It features 17-rooms, multiple terraces and 360-degree views from all floors. It was most recently owned by actress Demi Moore until she sold it to an entity called M2 Trust for a hefty sum of $45 million — still, that’s $30 million less than her original asking price of $75 million.
8. Madonna’s Application for an Apartment at the San Remo Was Rejected
The San Remo has long been a celebrity favorite, with a long list of notable past and present residents, including Dustin Hoffman, Steve Martin, Diane Keaton, Bono and many others. One celebrity who wasn’t able to secure an apartment in this star-studded building was Madonna, who applied to buy a $1.2 million co-op unit in 1986.
At the time, she had yet to reinvent herself as a “model mother and children’s book author,” according to author Richard Alleman. Perhaps in an effort to win over the board members, Madonna reportedly showed up for an in-person meeting, dressed in a basic black dress, wearing a strand of pearls and two gold crucifixes around her neck.
Unfortunately, that apparently wasn’t enough. Diane Keaton, who was a member of the building’s co-op board, was the only person to not reject her application.
9. The San Remo Towers Are Based on the Giralda Tower in Spain
While The San Remo has inspired a number of imitators over the years (including the Majestic, the Century, the El Dorado and the Time Warner Center), the tower design itself was loosely based off of the Giralda Tower in Seville, Spain. It’s easy to see some obvious similarities between the two structures, but NYC Architecture calls The San Remo towers “a scaled-back Art Deco version” of what you can find in Spain.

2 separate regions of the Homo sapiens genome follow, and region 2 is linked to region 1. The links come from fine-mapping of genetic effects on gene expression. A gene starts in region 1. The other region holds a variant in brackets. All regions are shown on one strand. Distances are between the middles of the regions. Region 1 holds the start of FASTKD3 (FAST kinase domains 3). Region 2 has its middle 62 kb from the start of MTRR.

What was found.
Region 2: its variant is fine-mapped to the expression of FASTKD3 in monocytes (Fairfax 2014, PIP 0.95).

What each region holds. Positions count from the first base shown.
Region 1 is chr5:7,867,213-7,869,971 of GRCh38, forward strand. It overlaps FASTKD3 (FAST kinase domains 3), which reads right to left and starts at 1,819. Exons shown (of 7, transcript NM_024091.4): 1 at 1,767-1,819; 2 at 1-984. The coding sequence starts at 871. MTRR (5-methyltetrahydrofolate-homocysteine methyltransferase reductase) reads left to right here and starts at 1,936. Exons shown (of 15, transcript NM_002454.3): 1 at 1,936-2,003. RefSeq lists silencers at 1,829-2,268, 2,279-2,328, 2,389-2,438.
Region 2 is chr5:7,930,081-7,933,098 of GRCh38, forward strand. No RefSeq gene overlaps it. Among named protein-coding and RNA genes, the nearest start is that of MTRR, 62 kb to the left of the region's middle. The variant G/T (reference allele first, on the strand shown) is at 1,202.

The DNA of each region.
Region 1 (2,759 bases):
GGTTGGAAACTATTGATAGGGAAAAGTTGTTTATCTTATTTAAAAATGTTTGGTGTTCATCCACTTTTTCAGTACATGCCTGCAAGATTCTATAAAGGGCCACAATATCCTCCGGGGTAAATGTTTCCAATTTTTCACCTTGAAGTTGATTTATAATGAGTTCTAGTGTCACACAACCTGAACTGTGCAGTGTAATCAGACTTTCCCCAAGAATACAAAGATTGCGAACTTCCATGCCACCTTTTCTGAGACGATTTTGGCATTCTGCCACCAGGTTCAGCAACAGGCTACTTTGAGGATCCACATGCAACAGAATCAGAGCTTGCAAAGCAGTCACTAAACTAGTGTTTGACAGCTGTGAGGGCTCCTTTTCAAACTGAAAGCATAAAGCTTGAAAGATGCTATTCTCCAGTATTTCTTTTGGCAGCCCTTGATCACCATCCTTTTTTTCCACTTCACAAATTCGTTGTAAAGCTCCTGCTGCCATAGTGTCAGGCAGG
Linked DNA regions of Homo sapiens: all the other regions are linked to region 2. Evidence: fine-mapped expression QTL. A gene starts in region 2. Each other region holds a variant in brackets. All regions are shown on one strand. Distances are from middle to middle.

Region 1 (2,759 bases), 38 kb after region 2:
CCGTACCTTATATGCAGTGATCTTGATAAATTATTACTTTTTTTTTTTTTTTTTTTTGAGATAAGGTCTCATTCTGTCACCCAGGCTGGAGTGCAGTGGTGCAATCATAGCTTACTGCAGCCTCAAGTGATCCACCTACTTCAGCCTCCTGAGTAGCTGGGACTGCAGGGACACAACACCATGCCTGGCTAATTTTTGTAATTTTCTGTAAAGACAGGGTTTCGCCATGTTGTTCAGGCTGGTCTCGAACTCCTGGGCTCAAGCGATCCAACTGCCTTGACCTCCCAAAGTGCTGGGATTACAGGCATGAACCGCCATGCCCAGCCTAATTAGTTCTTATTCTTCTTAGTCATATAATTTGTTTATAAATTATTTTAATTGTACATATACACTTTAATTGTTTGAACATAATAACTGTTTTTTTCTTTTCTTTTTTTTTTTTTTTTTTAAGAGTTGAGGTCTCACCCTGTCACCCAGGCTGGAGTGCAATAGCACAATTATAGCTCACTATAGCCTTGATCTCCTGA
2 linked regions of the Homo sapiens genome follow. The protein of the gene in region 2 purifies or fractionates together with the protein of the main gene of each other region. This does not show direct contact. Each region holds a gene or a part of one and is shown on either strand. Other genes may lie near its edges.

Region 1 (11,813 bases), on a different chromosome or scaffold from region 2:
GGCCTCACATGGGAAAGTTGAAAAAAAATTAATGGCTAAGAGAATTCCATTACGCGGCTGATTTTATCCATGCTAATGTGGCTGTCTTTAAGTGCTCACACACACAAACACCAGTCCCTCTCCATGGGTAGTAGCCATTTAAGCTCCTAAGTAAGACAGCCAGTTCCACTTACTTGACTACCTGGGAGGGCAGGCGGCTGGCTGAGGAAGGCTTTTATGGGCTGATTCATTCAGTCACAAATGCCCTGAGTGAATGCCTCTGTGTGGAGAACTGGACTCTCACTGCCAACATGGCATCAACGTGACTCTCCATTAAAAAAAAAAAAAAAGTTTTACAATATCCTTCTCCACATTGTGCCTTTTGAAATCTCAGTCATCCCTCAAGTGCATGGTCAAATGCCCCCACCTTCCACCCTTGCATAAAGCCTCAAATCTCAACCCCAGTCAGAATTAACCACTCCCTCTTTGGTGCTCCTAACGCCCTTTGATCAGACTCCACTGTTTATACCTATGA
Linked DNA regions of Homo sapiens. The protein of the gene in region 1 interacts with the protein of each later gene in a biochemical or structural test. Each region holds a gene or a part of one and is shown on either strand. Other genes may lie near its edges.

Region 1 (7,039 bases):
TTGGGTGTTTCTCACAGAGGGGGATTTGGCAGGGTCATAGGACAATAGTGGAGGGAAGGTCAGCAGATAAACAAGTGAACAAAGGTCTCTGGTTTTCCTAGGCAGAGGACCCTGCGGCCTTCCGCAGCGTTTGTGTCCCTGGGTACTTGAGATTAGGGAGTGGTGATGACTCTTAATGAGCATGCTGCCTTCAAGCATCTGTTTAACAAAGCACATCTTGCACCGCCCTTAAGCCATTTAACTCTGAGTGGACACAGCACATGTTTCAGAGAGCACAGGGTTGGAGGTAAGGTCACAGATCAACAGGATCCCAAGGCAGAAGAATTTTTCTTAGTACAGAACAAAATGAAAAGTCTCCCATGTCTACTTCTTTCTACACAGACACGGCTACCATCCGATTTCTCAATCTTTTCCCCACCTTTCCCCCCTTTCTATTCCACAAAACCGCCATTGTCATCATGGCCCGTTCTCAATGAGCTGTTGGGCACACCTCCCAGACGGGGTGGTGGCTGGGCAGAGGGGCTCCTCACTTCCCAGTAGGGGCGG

Also, make sure to check out 8 NYC Buildings That Have Sister Buildings Around the World.
10. The Innovative Design of The San Remo’s Window Help Regulate Temperature
As much as The San Remo was designed with aesthetics in mind, it also incorporates several innovative and useful fixtures. Several of the building’s windows are particularly noteworthy because they use metal casements that feature movable transoms above and below the principal windows: the upper transom swings out, while the lower one (also known as the hopper) swings in.
This design helps regulate temperature, and facilitates air circulation and ventilation. In addition, the split towers also allow more light and air to reach the pavement.